Genetically distinct strains of Candida albicans with elevated secretory proteinase production are associated with diarrhoea in hospitalized children
Article first published online: 25 DEC 2001
Journal of Gastroenterology and Hepatology
Volume 15, Issue 1, pages 53–60, January 2000
How to Cite
Mathaba, L. T., Paxman, A. E., Ward, P. B., Forbes, D. A. and Warmington, J. R. (2000), Genetically distinct strains of Candida albicans with elevated secretory proteinase production are associated with diarrhoea in hospitalized children. Journal of Gastroenterology and Hepatology, 15: 53–60. doi: 10.1046/j.1440-1746.2000.02053.x
- Issue published online: 25 DEC 2001
- Article first published online: 25 DEC 2001
- Candida albicans;
- restriction enzyme analysis;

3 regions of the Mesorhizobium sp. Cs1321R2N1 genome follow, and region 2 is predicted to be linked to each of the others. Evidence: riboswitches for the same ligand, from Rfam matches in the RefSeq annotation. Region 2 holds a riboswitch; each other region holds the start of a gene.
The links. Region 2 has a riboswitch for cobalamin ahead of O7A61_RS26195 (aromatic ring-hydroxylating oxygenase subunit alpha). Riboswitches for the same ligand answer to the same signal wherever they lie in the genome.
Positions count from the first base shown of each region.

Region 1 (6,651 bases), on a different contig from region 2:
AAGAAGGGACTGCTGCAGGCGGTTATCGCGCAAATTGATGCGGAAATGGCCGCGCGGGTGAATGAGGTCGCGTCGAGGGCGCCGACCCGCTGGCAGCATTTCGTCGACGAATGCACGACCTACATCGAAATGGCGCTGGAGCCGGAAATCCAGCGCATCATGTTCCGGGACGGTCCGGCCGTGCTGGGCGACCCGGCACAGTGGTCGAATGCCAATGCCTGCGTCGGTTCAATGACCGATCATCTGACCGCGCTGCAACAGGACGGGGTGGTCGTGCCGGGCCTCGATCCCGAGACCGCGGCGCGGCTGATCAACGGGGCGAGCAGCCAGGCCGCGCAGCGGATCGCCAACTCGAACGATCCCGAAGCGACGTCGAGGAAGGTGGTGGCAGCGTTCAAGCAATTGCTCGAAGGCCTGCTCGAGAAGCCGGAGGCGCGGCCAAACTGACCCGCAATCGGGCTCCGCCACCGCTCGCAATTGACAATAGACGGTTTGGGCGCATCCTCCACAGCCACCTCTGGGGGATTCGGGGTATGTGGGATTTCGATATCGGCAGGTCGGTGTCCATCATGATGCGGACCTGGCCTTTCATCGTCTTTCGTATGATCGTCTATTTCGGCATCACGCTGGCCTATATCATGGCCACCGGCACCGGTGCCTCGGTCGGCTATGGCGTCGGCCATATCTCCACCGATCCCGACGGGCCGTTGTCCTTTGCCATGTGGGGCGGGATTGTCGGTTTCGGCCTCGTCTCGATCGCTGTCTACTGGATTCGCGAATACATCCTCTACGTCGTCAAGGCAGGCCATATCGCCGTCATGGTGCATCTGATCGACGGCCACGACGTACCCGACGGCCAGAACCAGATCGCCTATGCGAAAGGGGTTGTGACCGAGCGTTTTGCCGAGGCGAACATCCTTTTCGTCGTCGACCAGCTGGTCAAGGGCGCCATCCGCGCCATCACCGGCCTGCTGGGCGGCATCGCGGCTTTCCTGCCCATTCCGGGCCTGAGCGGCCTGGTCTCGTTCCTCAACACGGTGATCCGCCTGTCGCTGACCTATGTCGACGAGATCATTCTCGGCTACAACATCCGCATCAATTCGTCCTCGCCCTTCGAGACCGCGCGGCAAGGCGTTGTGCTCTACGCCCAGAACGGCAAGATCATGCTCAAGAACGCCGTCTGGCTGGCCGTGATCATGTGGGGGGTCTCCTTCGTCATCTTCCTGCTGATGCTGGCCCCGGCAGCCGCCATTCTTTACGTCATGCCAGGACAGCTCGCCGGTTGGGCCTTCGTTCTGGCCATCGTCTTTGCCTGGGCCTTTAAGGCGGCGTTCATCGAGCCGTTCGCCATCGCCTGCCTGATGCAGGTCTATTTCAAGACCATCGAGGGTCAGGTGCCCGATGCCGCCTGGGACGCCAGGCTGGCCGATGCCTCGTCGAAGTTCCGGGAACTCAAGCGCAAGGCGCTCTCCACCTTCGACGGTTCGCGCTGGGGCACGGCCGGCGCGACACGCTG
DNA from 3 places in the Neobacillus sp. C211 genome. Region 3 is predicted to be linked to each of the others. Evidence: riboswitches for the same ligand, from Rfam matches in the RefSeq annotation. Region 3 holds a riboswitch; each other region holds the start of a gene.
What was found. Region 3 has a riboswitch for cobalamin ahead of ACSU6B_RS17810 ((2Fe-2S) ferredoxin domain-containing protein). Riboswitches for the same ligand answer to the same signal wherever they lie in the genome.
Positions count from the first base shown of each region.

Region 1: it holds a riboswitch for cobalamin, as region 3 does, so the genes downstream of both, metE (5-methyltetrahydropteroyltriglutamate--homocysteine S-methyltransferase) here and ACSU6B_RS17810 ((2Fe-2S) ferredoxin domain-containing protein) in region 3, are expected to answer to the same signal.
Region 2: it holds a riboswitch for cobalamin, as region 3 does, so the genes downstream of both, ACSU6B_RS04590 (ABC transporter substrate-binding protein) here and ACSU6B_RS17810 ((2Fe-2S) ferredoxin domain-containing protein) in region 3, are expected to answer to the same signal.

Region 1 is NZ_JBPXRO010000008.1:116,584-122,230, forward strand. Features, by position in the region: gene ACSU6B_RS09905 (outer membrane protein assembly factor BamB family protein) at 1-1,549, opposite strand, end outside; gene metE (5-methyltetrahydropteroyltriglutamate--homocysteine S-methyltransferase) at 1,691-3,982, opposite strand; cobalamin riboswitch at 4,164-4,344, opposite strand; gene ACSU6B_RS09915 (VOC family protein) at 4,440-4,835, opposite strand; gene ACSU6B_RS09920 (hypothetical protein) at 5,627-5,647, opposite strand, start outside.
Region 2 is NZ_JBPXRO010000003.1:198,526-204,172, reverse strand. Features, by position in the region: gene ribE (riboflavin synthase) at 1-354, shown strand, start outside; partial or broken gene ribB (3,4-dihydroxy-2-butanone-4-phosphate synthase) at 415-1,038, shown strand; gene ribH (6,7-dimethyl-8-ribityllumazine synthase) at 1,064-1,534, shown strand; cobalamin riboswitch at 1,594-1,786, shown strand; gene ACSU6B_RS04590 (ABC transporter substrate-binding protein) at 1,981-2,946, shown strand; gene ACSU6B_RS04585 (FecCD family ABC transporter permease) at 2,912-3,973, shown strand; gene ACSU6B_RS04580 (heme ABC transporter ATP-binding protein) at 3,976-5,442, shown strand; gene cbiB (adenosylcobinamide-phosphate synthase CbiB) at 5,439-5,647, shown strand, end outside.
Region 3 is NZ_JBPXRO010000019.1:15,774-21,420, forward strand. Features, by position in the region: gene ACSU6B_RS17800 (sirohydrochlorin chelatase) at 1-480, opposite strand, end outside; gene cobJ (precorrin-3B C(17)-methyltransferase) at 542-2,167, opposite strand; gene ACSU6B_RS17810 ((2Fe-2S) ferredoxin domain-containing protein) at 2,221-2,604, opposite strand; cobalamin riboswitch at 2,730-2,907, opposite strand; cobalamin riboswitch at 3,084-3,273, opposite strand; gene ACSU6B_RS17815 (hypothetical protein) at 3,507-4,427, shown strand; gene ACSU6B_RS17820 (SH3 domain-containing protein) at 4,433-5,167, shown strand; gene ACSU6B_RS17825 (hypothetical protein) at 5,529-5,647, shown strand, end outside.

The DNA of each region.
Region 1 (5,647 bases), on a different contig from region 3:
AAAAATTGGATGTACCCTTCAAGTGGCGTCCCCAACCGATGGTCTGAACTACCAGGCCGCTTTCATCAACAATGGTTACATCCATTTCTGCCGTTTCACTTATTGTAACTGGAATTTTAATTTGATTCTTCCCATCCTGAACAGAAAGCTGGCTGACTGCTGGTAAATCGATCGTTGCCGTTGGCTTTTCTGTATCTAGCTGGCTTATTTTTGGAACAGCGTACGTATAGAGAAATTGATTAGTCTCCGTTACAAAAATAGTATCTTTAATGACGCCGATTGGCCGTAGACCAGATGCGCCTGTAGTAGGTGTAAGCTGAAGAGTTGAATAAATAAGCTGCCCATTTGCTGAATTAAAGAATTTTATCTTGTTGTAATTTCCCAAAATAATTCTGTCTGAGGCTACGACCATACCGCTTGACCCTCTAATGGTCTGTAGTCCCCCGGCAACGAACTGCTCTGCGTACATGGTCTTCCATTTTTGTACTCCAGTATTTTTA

- secretory Candida acid proteinase
Background: Candida albicans has been implicated as the aetiological agent in a significant percentage of children with diarrhoea. The virulence properties of C. albicans strains associated with acute and chronic diarrhoea in hospitalized children were investigated.
Methods: The genotypic relationships between the isolates were determined using restriction enzyme analysis and hybridization with a C. albicans-specific DNA probe, 27A.
Results and Conclusion: In patients with acute and chronic diarrhoea, there is evidence for selection of specific, genetically distinct strains of C. albicans. Higher levels of secretory Candida acid proteinase produced by isolates from patients with acute diarrhoea may account for the more severe symptoms. However, the lower adherence of these isolates may predispose to the rapid (within 2 to 4 days) resolution of the condition. In patients with chronic diarrhoea the lower levels of proteinase produced correlate with the less severe symptoms, while the increased adherence may account for the persistence of the infection.